In a hearing before the Senate Judiciary Committee, Federal Trade Commission (FTC) Chairwoman Lina Khan affirmed the legal premise upon which ESG initiatives could be subject to scrutiny under antitrust laws. Specifically, she rejected claims, reportedly brought to her by various firms, that ESG initiatives might be exempt from collusion prohibited under the Sherman Act or other antitrust laws. However, the Chairwoman was reluctant to commit to enforcement actions against ESG collaborations without further research. The letter from the five Senators referenced the Chairwoman’s statements, and followed the State Attorneys General in referring to ESG initiatives as “collusive effort[s]” to restrict the oil and gas industries, to which climate activists and ESG-supporters attribute rising global energy costs. The Senators recommended that the firms advise their clients about the risks of antitrust enforcement actions, which the Senators pledged will be taken by the FTC and the U.S. Department of Justice.
The Biden administration has expressed its support for ESG initiatives, and some federal agencies have taken actions pursuant to the administration’s statements. The U.S. Department of Labor has proposed a rule expressly allowing investment managers to consider ESG priorities, and the Securities and Exchange Commission has proposed a rule that would enhance investment management disclosures of ESG practices. However, the administration is also committed to increasing enforcement of antitrust laws, as seen by Chairwoman Khan’s statements at the hearing before the Senate Judiciary Committee.
In the past, the FTC, along with the U.S. Department of Justice, has published antitrust guidelines for collaboration among competing business associations. Despite the potential conflict between the current administration’s ESG and antitrust enforcement goals, and despite the ongoing political questioning of ESG agreements from State Attorneys General and U.S. Senators, the FTC has failed to issue guidelines for firms and companies as to how to pursue ESG goals. With antitrust enforcement policy uncertain, firms will be ill-equipped to advise their clients on how to pursue their ESG goals. Some firms have published their own insights, recommending unilateral and voluntary commitments and discouraging boycotts, information sharing, and price-rigging.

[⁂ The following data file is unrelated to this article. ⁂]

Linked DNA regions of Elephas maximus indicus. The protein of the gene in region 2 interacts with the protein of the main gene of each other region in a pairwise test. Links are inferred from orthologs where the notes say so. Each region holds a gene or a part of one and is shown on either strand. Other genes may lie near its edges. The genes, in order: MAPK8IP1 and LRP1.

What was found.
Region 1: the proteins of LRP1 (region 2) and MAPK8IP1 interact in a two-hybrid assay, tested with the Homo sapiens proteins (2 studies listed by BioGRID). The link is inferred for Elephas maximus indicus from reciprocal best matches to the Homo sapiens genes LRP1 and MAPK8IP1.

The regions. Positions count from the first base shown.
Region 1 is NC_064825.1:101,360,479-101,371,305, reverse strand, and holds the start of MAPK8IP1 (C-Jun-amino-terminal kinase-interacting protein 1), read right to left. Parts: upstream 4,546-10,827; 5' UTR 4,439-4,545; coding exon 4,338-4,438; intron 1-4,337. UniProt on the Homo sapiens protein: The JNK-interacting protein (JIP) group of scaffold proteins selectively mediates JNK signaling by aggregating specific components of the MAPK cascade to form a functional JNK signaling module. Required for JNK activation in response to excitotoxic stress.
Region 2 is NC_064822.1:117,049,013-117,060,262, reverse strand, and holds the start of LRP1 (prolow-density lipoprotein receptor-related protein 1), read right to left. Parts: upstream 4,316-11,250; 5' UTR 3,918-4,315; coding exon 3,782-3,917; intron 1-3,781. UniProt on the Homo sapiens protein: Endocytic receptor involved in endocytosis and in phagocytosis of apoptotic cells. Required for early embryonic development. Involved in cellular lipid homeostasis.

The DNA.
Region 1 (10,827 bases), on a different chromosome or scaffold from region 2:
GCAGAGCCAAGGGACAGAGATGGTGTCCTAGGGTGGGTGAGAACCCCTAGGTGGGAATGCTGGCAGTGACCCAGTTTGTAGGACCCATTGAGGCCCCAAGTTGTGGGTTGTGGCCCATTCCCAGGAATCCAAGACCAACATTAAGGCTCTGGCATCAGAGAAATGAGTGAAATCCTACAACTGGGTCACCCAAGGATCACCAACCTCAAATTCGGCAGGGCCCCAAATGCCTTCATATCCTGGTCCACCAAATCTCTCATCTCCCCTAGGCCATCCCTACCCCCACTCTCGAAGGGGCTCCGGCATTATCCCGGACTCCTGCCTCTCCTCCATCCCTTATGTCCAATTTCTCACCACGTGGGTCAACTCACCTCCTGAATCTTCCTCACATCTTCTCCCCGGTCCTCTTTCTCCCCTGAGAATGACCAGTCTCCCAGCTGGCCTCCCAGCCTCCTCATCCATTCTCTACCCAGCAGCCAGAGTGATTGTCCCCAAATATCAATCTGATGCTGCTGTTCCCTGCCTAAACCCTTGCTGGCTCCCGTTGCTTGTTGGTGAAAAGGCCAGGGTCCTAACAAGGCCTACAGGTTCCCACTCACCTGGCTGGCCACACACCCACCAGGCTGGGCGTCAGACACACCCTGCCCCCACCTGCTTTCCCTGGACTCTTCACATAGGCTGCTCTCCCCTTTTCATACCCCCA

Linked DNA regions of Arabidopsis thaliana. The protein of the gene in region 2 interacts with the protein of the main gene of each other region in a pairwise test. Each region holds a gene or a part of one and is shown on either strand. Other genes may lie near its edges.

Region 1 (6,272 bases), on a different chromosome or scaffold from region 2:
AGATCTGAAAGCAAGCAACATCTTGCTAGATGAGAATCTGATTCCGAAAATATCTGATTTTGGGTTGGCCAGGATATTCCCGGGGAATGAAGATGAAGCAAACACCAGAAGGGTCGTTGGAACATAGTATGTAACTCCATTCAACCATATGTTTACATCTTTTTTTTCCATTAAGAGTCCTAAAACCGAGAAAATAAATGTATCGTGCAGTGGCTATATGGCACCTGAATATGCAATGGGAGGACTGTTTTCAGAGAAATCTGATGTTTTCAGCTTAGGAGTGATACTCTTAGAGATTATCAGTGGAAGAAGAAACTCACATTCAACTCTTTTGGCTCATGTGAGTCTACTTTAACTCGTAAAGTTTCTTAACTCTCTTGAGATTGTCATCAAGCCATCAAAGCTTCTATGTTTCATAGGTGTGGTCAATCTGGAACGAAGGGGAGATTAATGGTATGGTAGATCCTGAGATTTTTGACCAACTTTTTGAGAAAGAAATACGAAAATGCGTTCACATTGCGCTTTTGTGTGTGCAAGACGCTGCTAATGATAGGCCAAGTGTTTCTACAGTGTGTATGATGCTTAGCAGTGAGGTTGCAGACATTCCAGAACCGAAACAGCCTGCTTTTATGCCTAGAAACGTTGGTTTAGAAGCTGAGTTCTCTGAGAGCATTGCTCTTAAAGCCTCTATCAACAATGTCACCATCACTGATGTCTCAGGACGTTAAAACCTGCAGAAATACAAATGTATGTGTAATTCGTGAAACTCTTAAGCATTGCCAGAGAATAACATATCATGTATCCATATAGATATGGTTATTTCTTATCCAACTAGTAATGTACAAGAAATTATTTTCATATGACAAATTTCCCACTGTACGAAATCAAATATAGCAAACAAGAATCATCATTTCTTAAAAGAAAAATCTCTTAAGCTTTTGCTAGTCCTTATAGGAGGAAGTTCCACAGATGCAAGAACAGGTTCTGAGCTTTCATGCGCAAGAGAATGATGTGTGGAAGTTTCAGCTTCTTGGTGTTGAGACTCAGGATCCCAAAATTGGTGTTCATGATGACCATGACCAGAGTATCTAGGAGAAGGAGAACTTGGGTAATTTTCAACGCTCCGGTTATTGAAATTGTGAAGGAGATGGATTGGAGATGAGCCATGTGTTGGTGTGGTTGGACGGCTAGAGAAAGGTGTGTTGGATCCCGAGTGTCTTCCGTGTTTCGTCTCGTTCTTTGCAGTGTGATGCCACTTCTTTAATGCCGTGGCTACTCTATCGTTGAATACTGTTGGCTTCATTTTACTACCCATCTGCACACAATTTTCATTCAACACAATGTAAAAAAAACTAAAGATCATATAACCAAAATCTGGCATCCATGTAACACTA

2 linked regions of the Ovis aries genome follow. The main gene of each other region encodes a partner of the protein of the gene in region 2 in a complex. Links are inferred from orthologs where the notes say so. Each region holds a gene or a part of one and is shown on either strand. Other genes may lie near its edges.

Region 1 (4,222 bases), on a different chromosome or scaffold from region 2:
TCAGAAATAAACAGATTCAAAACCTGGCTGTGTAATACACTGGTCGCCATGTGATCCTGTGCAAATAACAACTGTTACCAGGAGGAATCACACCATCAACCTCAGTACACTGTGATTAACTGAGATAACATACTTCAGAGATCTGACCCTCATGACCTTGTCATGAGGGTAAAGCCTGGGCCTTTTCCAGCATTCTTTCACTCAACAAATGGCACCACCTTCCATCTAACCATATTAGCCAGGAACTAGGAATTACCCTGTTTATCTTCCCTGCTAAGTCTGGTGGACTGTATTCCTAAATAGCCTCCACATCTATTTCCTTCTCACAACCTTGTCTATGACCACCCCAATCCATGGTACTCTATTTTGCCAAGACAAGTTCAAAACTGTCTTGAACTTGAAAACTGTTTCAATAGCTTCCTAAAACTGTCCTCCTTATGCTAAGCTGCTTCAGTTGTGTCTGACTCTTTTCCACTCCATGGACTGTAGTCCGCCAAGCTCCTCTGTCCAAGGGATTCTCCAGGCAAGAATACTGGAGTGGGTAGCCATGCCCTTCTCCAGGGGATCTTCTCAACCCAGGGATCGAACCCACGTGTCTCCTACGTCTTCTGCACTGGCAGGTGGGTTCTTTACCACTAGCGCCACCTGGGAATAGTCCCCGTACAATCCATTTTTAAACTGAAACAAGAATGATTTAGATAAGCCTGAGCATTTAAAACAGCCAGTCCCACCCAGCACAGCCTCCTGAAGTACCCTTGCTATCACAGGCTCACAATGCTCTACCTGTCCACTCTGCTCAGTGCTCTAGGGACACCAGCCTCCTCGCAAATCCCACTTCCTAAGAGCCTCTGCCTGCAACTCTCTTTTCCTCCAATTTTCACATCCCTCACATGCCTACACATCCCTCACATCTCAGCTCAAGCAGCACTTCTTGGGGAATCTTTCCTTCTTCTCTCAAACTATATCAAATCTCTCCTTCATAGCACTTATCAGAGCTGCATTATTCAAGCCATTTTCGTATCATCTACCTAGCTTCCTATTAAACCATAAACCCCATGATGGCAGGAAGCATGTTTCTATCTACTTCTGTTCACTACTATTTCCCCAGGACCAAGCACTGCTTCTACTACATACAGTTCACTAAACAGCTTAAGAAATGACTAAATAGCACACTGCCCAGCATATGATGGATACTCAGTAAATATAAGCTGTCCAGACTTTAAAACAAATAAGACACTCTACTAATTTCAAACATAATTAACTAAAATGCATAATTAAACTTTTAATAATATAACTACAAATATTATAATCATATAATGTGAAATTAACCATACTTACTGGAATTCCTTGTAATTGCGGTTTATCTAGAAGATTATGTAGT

ESG agreements have received more guidance internationally. The Competition and Markets Authority of the U.K. published guidance on the intersection of sustainability and competition law in January 2021. The European Commission loosened requirements under which companies could seek guidance from the Commission regarding ESG agreements, and has requested comments on proposed rules which would allow higher levels of cooperation for ESG practices. Austria and the Netherlands have also explicitly granted antitrust exemptions to ESG-oriented actions.
European competition law differs from U.S. antitrust law in that the latter is concerned primarily with consumer welfare, while the former encompasses a wider range of “political/social/economic objectives.” However, Chairwoman Khan has built her career on shifting U.S. antitrust law from one solely concerned with consumer prices to one which makes judgments about how power is distributed. Under her leadership, the FTC should issue guidelines for ESG collaboration, focused not on the rising energy costs about which the Senators are concerned, but on broader environmental, social, and governance goals.
Moshe Gelberman is a Staff Editor at CICLR